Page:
clang-format is a great code formatter for C and C++ code, but using it can
be annoying due to the way the format file is specified. There is no option
to pick your format file explicitly. Instead,
clang-format will look for
a file called
_clang-format in your working directory,
and then search recursively upward through the tree until it finds that
That doesn't really work for me. I have a
.clang-format file I keep in
my dotfiles repo, and I'd like to use that for all of my code formatting.
Unfortunately this file won't get used unless there are no other
files anywhere in the path from my code directory to my home directory root, and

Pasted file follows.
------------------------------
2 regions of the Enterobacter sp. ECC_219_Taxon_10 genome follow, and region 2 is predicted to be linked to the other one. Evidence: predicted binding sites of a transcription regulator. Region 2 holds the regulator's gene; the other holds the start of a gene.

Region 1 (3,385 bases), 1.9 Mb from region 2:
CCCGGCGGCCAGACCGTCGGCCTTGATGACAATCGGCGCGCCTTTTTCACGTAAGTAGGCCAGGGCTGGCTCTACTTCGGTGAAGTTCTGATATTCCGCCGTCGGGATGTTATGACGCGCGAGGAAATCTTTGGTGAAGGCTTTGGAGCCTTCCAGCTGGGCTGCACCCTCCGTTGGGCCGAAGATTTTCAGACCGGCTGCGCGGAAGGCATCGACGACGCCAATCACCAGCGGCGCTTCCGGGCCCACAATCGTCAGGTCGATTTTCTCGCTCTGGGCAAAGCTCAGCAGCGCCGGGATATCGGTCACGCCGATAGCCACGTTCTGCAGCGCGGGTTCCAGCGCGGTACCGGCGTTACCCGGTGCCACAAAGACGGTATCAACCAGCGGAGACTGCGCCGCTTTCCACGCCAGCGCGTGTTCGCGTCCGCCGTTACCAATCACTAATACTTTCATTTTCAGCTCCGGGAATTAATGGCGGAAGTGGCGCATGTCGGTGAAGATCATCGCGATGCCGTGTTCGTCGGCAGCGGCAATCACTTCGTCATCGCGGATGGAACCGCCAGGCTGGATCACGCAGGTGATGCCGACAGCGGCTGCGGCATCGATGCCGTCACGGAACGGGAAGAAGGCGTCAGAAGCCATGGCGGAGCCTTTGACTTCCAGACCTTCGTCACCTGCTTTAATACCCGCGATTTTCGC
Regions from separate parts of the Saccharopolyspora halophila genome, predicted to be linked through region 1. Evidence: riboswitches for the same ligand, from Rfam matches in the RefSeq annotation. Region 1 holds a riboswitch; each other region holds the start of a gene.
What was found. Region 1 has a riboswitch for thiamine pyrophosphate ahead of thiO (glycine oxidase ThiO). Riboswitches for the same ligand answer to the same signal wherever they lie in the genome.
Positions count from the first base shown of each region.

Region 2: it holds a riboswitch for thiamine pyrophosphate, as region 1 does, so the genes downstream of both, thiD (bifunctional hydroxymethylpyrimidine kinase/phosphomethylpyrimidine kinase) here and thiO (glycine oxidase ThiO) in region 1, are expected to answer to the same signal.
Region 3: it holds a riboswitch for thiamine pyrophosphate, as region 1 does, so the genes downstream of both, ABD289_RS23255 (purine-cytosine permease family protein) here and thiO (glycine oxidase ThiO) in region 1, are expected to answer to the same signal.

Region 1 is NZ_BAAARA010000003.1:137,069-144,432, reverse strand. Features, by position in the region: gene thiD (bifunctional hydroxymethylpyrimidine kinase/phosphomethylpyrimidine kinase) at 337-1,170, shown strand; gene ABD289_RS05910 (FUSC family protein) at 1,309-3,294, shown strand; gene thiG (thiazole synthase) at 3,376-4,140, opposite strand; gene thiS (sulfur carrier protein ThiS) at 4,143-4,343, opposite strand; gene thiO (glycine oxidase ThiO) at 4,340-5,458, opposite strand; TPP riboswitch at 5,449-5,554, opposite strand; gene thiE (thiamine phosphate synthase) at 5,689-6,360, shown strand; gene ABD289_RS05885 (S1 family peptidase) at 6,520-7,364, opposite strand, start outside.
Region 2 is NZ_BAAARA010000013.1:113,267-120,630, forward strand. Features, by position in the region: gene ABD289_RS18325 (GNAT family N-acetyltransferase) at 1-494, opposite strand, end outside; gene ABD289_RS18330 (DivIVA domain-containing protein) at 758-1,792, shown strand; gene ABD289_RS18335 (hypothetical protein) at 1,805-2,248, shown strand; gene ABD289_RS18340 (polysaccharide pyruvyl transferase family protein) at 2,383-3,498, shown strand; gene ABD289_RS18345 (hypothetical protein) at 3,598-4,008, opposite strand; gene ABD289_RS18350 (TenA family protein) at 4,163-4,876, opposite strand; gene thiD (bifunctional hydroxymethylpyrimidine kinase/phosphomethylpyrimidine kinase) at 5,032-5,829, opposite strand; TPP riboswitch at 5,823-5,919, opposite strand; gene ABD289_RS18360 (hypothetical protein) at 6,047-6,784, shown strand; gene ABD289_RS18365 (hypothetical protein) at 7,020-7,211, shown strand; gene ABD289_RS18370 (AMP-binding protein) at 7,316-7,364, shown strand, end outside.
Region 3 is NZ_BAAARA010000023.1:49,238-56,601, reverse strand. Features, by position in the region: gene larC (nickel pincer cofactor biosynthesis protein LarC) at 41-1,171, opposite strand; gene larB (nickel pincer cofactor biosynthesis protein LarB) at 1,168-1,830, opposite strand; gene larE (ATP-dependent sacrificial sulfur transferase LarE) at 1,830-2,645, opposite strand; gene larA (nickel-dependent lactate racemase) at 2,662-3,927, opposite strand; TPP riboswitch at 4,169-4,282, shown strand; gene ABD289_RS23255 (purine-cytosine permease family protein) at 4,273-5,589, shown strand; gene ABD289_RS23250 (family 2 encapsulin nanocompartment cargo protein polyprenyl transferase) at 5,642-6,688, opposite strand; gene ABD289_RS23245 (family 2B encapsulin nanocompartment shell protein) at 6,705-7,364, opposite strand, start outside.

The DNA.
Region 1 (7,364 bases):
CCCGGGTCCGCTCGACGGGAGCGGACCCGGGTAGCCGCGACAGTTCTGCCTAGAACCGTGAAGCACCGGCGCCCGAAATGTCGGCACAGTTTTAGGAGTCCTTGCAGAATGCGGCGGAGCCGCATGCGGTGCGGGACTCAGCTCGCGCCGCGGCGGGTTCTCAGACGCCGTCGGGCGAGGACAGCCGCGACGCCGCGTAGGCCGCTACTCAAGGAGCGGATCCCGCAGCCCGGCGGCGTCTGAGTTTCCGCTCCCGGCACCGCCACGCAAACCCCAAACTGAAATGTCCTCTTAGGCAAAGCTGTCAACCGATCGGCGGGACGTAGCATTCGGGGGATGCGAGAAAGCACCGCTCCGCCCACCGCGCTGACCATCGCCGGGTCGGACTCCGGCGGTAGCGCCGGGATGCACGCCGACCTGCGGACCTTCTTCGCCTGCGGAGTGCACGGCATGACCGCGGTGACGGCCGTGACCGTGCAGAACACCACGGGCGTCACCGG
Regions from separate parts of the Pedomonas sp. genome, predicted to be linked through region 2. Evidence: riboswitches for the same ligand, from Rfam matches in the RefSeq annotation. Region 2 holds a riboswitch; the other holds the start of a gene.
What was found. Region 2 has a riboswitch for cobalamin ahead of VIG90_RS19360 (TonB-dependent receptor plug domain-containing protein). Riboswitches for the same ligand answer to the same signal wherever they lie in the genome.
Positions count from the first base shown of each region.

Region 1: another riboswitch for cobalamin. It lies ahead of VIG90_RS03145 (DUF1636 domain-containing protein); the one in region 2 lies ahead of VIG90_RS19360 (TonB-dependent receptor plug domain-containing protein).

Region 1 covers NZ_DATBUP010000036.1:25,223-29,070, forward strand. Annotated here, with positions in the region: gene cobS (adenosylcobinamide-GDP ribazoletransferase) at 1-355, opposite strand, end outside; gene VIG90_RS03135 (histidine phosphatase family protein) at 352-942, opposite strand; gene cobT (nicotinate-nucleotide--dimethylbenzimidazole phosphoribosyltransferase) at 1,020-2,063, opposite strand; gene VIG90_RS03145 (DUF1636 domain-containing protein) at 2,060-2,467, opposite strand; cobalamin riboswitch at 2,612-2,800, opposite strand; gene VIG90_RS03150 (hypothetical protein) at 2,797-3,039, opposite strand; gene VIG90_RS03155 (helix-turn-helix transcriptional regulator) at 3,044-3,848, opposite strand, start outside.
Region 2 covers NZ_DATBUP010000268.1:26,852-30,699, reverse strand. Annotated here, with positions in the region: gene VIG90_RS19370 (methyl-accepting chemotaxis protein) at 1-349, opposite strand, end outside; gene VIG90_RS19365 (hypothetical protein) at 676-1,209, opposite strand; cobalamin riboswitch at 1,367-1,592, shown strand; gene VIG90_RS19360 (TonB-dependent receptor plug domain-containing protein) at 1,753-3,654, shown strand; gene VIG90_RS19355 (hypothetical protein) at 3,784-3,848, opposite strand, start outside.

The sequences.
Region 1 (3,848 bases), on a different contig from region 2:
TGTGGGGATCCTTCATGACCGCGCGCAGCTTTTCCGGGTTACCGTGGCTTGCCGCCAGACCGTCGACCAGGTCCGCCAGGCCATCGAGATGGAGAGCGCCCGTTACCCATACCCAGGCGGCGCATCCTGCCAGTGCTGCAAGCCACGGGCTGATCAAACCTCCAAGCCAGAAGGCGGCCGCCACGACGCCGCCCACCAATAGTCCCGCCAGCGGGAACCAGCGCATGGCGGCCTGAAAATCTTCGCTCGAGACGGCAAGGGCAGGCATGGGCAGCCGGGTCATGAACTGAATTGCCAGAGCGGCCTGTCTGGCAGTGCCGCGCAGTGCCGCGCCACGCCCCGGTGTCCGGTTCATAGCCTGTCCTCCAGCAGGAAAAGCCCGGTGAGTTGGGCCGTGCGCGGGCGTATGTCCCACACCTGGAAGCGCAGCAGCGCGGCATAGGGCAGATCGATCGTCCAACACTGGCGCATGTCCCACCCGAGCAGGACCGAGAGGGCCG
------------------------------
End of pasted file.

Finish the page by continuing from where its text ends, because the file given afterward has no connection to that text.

that doesn't work for me. For reasons not worth getting into, I often find a
.clang-format file in the way in the way.
Now certainly, you could fix this issue by symlinking my global
into every code project directory, but that gets pretty annoying as well.
Instead, here's my solution.
clang-format offers a
-style option that lets
you specify a YAML dictionary of all your style options on the command line.
I made a script that acts as a wrapper around
clang-format. It parses whatever
.clang-format file you want, formats it into a single arg, then calls
clang-format passing your style information to the
Hope this helps anyone out there!
#!/usr/bin/env python3 # Note: depends on you having the pyyaml module installed. import os import yaml import sys import subprocess p = os.path.expanduser("~/.clang-format") clangf = open(p, 'r') clangfc = clangf.read() clangf.close() yl = yaml.load(clangfc) ret = subprocess.run(["clang-format-6.0", "-style", str(yl)] + sys.argv[1:]) sys.exit(ret.returncode)
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